Safety Verification and Optimization of Automotive Ethernet Using Dedicated SoC FIT Rates

Mar. 09, 2017, Mar. 09, 2017 – 

By Sachin Dhingra, Senior Product Marketing Manager, IP Group, Cadence; Apurva Kalia, Vice President R&D, Functional Safety Solutions, Cadence; and Robert Schweiger, Director, Automotive Solutions, Cadence

This article explains a new holistic methodology that combines analytic methodologies such as FMEDA with simulation-based methodologies to significantly reduce the safety verification effort and achieve faster product certification. Automated fault injection is a well-established test method used to verify the correct implementation of safety mechanisms and to get a much more realistic estimation of the FIT rates.

The automotive industry is working full steam on autonomous cars with two major goals in mind:

Advanced driver assistance systems (ADAS) leverage various sensors such as cameras, lidar, radar and ultrasound to fully sense the environment around the car. These sensors generate a very large amount of real-time data. High-speed communication-based Automotive Ethernet provides the bandwidth to further distribute the data within the car.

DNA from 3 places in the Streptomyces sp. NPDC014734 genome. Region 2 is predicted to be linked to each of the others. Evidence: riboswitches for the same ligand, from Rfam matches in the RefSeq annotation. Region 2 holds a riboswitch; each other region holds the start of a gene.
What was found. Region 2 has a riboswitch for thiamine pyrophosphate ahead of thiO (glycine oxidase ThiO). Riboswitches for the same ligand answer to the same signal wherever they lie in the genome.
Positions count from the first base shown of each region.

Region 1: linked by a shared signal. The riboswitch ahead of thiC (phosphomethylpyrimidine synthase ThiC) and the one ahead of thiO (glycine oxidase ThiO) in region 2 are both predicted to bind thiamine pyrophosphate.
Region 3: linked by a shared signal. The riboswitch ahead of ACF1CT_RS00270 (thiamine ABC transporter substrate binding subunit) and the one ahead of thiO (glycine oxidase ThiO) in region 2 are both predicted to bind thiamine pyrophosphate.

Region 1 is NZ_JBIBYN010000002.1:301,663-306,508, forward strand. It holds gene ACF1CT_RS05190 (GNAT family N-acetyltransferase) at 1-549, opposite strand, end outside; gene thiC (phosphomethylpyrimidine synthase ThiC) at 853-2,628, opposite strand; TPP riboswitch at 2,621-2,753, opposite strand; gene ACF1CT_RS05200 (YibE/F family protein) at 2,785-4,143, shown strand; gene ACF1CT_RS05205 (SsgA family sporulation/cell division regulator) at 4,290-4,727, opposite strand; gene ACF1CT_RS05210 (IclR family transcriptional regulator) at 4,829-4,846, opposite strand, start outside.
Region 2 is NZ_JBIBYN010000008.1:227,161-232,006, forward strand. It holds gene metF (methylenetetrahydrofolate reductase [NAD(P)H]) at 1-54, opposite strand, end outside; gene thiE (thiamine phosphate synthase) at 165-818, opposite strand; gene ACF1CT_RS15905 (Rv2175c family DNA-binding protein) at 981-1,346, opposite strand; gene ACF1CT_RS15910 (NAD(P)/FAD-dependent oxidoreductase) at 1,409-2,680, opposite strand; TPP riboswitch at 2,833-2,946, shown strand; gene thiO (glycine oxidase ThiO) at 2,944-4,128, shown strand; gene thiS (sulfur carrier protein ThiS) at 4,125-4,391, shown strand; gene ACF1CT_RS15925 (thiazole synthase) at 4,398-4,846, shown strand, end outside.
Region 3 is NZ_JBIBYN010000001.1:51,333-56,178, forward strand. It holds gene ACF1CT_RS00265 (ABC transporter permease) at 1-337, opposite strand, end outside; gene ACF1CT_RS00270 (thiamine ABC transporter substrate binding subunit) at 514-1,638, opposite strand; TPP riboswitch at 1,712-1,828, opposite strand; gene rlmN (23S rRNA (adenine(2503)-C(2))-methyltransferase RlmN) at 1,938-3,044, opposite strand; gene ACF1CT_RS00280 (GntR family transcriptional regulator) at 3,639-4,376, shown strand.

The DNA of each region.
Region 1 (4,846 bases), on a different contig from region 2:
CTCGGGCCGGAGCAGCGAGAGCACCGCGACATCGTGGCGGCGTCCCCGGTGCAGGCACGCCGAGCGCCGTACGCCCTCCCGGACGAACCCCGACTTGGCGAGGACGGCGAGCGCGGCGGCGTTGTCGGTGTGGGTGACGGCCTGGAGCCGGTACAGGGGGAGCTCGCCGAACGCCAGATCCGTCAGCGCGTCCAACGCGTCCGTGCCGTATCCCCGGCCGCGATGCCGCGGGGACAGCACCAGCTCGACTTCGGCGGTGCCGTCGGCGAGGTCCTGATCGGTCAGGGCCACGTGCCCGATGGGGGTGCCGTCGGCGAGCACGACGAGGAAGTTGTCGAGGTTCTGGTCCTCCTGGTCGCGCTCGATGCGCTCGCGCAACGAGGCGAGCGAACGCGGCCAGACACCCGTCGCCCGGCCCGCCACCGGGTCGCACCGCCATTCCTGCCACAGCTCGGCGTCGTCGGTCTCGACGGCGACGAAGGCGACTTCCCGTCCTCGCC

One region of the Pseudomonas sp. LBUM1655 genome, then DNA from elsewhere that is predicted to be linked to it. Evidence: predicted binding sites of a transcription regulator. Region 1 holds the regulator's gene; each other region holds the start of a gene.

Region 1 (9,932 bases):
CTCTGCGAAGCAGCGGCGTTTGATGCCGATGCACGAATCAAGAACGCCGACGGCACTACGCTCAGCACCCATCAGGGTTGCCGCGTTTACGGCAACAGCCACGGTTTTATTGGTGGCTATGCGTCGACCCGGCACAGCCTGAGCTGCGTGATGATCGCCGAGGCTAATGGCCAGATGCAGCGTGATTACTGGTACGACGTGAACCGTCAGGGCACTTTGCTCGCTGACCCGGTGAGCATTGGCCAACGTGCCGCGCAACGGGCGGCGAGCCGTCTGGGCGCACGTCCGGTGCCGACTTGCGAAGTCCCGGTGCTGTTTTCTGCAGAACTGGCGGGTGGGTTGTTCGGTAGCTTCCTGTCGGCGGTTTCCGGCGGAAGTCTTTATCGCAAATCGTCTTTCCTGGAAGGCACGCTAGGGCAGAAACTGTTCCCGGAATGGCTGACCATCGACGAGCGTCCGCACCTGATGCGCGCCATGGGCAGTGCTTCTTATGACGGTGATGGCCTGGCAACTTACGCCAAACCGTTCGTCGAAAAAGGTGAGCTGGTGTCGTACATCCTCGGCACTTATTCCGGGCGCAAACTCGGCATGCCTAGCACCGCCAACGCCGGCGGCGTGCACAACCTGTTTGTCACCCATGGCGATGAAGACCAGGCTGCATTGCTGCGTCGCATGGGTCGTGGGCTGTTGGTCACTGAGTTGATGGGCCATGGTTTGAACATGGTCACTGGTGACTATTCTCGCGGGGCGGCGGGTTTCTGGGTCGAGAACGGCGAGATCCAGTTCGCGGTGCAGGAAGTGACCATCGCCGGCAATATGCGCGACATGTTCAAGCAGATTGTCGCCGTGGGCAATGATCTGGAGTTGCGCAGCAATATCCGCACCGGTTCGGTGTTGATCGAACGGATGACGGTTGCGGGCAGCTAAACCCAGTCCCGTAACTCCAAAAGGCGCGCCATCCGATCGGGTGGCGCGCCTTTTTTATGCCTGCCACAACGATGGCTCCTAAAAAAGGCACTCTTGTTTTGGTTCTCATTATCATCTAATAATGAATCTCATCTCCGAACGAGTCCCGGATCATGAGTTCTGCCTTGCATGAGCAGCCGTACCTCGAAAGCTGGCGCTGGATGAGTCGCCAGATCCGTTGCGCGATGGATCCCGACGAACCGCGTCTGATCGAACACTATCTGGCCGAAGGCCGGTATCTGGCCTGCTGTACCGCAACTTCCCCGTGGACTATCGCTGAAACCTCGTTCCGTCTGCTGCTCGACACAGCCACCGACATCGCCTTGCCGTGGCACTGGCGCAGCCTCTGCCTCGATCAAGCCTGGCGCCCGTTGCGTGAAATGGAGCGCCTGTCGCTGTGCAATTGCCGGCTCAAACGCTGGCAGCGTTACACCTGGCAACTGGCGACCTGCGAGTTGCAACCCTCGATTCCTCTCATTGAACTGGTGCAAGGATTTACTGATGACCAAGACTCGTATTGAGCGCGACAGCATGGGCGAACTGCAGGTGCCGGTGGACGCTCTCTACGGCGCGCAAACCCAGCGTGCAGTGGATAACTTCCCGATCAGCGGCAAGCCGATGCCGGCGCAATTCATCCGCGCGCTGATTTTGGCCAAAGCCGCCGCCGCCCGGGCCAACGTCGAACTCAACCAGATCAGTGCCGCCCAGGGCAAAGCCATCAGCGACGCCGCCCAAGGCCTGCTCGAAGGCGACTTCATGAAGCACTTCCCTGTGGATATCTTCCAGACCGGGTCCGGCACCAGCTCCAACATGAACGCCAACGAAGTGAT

In addition to sensors, high-definition digital maps, high-precision positioning, cloud-based services, and vehicle-to-vehicle and vehicle-to-infrastructure (V2X) communication are needed to ensure the robustness, reliability and safety of self-driving cars. As a result, the electronic content of cars is increasing rapidly, relying on a new class of high-performance systems-on-chip (SoCs) to process all sensor data to control the vehicle in real time.

A dedicated functional safety verification process for these safety-critical SoCs is needed before they can be used in cars. ISO 26262 is an accepted standard used to ensure the functional safety in automotive systems. An extension of the ISO 26262 standard, Edition 2 (set to be published in 2018), will be dedicated specifically to address semiconductor-dependent failure analysis.

Improving Safety in Automotive Ethernet Applications

The automotive industry is trending toward Ethernet for in-vehicle networking (IVN) based on open IEEE standards. Driven by the OPEN Alliance SIG, these standards address the development of a simpler but more powerful automotive electrical/electronic architecture. Audio/Video Bridging (AVB) and Time-Sensitive Networking (TSN) are the key standards to enable Ethernet for automotive applications.